Did you know that selecting the right outfit for the first day of school is more stressful for teens than worrying over the impending school year or homework? That’s according to a report sponsored by jean-maker Levi Strauss Signature. The national survey, conducted by Insight Express, revealed that nearly 42 percent of kids 13 to 17 believe selecting the right outfit for the first day of school is more stressful than doing homework (29 percent); being called on in class (19 percent); or extra-curricular activities (10 percent).
Why do we, as adults, care about this? It is because teens now are a viable force
in marketing. They have the ability to spend more discretionary income from their
parents than any time in history. More teens are working and spending their own
money, as well.
Teens today possess an astonishing wardrobe as compared to teens of a generation
ago. And with so many teens overindulged in clothing, transportation and multi-media
equipment, money spent on or by teens has overflowed into their living spaces:
bedrooms, bathrooms, study or entertainment areas in the moderate to upscale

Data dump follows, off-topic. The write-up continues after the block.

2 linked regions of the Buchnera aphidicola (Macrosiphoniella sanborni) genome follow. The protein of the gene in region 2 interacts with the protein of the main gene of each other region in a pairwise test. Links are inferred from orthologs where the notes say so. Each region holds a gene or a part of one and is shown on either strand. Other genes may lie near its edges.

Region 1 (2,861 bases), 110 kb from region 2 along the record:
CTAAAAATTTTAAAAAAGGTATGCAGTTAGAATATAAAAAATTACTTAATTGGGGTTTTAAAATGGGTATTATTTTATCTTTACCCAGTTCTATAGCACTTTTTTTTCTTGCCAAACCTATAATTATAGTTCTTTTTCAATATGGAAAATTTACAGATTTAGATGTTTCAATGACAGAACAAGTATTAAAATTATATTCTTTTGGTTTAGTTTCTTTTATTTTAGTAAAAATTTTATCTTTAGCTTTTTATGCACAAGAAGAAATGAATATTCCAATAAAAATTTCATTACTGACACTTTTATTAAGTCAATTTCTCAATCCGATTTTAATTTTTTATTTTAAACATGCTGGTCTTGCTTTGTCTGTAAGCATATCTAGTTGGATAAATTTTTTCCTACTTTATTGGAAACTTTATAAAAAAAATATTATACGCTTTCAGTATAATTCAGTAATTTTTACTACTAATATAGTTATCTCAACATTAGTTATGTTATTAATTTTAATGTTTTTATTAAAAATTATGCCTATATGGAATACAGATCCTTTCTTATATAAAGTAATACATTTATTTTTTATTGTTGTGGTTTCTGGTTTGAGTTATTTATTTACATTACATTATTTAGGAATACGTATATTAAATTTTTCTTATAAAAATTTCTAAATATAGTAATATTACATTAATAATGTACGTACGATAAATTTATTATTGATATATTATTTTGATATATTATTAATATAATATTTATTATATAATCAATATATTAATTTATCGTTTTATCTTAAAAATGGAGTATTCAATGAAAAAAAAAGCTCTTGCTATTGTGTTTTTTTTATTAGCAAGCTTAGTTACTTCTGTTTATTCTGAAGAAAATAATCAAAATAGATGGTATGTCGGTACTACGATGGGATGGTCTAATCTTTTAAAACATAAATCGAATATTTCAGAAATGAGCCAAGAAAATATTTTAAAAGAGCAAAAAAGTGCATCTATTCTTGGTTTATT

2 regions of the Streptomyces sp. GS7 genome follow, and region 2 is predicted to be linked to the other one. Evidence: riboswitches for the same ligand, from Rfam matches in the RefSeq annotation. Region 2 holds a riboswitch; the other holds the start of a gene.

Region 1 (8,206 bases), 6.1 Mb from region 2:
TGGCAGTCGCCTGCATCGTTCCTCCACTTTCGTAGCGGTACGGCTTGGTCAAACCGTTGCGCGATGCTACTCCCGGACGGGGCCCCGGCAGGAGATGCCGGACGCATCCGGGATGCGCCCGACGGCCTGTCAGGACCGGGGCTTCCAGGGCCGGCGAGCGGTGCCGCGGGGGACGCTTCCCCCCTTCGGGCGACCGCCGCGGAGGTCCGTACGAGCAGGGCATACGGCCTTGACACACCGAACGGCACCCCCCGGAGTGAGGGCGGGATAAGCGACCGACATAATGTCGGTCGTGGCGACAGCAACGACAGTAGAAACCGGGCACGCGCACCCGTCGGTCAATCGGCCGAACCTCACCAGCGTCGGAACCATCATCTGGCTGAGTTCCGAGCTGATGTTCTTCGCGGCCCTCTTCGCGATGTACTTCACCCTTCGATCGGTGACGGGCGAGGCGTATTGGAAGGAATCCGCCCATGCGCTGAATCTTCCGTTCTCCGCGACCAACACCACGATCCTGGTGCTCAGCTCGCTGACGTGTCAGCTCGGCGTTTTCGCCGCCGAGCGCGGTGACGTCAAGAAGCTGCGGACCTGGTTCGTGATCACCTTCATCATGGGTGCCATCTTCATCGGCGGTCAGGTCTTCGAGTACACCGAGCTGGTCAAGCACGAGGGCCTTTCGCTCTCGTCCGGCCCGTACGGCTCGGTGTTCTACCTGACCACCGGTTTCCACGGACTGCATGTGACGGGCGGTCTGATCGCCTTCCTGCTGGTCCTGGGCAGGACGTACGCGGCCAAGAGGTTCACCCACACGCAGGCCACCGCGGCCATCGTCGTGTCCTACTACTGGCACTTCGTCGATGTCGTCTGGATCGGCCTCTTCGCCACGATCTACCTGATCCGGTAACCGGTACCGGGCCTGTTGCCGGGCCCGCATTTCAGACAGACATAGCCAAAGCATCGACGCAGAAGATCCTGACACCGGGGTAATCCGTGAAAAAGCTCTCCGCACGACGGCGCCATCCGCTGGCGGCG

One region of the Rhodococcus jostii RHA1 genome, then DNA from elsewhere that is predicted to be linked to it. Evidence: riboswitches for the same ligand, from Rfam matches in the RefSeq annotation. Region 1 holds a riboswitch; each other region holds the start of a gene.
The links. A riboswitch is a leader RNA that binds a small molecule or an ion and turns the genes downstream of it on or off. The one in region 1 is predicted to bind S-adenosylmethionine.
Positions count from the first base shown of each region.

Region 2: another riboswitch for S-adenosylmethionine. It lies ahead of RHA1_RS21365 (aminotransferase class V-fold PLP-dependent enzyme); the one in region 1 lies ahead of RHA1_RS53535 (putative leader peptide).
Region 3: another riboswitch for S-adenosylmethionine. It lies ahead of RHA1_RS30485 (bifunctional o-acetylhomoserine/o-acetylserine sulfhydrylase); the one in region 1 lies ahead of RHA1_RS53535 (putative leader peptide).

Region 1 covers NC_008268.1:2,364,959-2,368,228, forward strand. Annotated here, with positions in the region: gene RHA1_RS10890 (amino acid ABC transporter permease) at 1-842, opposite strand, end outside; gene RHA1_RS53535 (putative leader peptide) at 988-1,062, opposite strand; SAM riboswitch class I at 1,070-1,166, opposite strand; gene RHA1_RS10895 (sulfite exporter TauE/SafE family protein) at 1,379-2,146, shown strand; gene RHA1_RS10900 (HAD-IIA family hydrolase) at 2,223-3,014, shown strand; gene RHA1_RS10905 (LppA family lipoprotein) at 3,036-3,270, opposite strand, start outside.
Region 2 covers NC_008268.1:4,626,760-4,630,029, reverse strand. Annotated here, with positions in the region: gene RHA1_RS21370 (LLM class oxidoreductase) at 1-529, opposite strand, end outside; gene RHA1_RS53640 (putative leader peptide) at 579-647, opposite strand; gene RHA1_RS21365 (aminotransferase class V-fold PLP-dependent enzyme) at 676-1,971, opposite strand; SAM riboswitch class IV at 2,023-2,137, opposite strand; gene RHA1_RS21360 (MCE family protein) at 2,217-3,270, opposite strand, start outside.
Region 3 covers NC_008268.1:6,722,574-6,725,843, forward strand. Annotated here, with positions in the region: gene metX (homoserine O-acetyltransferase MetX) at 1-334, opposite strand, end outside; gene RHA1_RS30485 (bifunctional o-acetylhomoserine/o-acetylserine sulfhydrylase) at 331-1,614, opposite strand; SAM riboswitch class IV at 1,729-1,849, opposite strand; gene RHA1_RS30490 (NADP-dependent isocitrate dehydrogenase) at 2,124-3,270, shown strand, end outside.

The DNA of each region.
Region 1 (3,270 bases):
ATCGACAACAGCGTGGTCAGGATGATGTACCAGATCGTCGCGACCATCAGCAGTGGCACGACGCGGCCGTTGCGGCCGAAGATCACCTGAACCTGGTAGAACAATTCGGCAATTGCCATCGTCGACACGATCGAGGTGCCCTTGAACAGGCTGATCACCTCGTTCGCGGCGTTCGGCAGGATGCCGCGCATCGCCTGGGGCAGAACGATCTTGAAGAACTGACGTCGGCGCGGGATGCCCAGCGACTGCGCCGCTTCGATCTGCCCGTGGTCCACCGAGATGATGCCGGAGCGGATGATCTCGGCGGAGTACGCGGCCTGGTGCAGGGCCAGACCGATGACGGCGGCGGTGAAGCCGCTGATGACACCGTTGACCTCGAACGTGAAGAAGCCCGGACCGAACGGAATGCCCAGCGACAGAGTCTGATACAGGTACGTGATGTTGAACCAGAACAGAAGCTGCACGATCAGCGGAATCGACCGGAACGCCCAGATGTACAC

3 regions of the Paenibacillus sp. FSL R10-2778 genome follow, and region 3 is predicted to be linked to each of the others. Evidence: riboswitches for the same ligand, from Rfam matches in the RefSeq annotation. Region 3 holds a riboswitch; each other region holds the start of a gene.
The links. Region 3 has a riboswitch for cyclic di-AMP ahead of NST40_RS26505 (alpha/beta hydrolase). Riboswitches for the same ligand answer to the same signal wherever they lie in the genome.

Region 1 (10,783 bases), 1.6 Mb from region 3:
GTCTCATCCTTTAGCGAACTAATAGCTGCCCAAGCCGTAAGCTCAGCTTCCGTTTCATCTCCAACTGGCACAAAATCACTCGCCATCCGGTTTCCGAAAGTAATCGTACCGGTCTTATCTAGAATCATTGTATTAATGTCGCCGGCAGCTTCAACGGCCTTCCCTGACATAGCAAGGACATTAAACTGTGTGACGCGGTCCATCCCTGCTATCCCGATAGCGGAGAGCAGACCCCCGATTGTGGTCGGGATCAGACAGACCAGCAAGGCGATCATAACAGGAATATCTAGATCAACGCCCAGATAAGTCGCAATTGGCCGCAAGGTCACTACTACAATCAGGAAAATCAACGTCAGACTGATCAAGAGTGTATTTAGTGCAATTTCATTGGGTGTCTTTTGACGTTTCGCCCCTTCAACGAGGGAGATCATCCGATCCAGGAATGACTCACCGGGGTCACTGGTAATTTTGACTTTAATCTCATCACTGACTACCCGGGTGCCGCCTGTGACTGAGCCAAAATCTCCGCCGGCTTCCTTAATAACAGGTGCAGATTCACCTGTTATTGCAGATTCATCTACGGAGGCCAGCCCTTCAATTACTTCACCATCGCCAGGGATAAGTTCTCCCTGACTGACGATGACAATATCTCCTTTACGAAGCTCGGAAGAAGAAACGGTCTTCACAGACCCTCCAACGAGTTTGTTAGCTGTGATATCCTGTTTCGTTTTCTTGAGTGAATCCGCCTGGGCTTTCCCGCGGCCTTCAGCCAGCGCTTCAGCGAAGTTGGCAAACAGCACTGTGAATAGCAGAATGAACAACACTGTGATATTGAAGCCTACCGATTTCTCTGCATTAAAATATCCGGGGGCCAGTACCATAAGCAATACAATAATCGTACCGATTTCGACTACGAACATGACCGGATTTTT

In fact, there’s a new emphasis these days on creating stylish children’s
interior space. It’s partly the result of a shift by retailers who are
now devoting more selling space to children’s interiors, launching an amazing
array of product lines that appeal to kids and parents that will assure sales
from the next generation of shoppers. These products are well designed, practical
and fun, so both the parents and the youth are happy to open the purse and “feather
The age at which children begin making demands and choices has become ever younger.
A survey by Harris Interactive discovered that at age seven children are considered
a target consumer for youth market advertising. At an average age of 9.1 years
children can view advertising critically, and at age 9.3 years they are able
to separate fantasy from reality in media and advertising. Then by age 11.7 years
kids are old enough to make intelligent consumer choices.
But here’s some good news: Many kids actually are showing more maturity
in their dressing choices than their parents. With low-rise waistbands at an
all-time low, market research company NPD found kids today felt the only way
to go was up. Kids are becoming more conservative than their parents. More often
it’s mom who is dressing like a 14-year-old, while many youth are sporting
the “new age preppy look” with slim-cut polo shirts, cable knits
and Argyll sweaters in bright colors, even tweed and plaid jackets in a form
a bit shorter and tighter than earlier styles.